Cameron unlikely to win genuine EU reform - Lord Howard
David Cameron is "not looking very likely" to secure a good enough reform deal to justify keeping Britain in the EU, Lord Howard has said.
The former Conservative leader was speaking as the prime minister travelled to Prague on the latest leg of his renegotiation mission.
He hopes to get a deal next month, paving the way for a referendum.
But his call for a four-year ban on in-work benefits is proving a stumbling block with Central European nations.
Responding to Lord Howard's comments, Mr Cameron's official spokeswoman said: "The prime minister has spoken before of the fact that there are many different views around on this debate.
"He is clear that the reforms we are seeking are substantial and significant and will really change our relationship and our membership of the EU."
The Czech Republic has been among the outspoken members of the Visegrad Group - the Czech Republic, Slovakia, Poland and Hungary - in expressing concerns about benefit curbs for migrants.
And Downing Street said it would be one of the key topics for discussion when Mr Cameron meets Czech President Milos Zeman and Prime Minster Bohuslav Sobotka in Prague.
Mr Cameron has said he is prepared to consider other options on welfare curbs if they will help cut high levels of immigration to the UK.
In an opinion piece for Czech newspaper, Hospodarske noviny, Mr Cameron said he valued the contributions Czechs had made to British life and he believed in the principle of free movement.
But he added: "Britain does face some particular challenges due to the scale and speed of immigration in our communities."
He said the British welfare system was an "unnatural draw for people to come to our country".
"For example, because of Britain's generous in-work benefits system, a graduate from the Czech Republic could be financially better off stacking shelves in a supermarket in Britain rather than undertaking skilled work in the Czech Republic.
"That doesn't make sense for Britain or for the Czech Republic."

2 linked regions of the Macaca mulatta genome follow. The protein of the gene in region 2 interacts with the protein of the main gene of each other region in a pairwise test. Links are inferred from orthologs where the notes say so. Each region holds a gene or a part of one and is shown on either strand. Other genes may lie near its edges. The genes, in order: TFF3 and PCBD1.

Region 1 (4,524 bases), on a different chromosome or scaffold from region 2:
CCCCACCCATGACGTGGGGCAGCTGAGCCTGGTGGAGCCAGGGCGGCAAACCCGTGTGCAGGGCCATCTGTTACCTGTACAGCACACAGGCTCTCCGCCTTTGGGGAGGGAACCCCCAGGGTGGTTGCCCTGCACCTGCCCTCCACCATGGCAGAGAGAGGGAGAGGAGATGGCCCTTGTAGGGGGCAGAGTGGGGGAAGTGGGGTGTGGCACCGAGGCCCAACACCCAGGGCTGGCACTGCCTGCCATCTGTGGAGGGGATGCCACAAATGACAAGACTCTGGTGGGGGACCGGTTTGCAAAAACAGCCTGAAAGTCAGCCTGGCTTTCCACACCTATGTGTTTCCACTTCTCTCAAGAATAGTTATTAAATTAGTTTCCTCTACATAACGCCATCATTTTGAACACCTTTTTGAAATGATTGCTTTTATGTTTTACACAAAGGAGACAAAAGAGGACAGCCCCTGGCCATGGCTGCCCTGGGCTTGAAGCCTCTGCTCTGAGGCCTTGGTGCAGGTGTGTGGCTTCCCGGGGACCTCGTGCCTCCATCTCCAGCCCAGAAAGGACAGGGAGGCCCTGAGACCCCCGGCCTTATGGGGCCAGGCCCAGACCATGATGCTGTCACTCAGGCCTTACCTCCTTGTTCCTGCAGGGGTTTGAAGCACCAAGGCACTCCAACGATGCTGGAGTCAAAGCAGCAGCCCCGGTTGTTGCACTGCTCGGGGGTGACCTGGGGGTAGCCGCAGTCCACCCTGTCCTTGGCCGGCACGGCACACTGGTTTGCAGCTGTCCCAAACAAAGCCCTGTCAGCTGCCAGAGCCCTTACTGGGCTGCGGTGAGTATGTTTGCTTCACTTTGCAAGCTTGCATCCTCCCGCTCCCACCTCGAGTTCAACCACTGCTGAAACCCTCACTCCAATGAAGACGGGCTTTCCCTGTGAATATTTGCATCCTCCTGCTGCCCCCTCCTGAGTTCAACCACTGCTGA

'Wait and see'
The prime minister's other reform demands include cutting excessive regulation and allowing the UK to opt out of further political integration.
If he can get agreement from the 27 other EU nations at the next European Council summit on 18 and 19 February, he is widely expected to hold a referendum in June.
But his former political mentor and predecessor as Conservative leader, Lord Howard, said he would be surprised if Mr Cameron came up with a deal that would convince him to back the UK's continued membership.
"I am waiting to see what the prime minister is coming up with.
"I have always wanted the United Kingdom to remain in a genuinely reformed European Union," he told BBC Radio 4's Today programme.
"It is not looking very likely, I have to say, that we are going to see a genuinely reformed European Union.
"We will have to wait and see. I have great respect and admiration for the prime minister. He may surprise us. He has been rather good at surprising us in the past."
The peer said he had "a lot of sympathy" with the view expressed by actor Sir Michael Caine in an interview with the Today programme, in which he said Britain should leave the EU unless there were "extremely significant" reforms.
Mr Cameron travels to Prague from the World Economic Forum in the Swiss ski resort of Davos.
Speaking to an audience of global business leaders there, he said he would like to secure a deal next month - so he can campaign to "keep Britain in a reformed European Union".
"If there is a good deal on the table I will take it, and that's what will happen.
"But I do want to be very clear: if there isn't the right deal, I'm not in a hurry. I can hold my referendum at any time up until the end of 2017, and it's much more important to get this right than to rush it."
David Cameron's four main aims for renegotiation
- Economic governance: Securing an explicit recognition that the euro is not the only currency of the European Union, to ensure countries outside the eurozone are not disadvantaged. The UK wants safeguards that it will not have to contribute to eurozone bailouts
- Competitiveness: Setting a target for the reduction of the "burden" of excessive regulation and extending the single market
- Immigration: Restricting access to in-work and out-of-work benefits to EU migrants. Specifically, ministers want to stop those coming to the UK from claiming certain benefits until they have been resident for four years
- Sovereignty: Allowing Britain to opt out from further political integration. Giving greater powers to national parliaments to block EU legislation
Referendum timeline: What will happen when?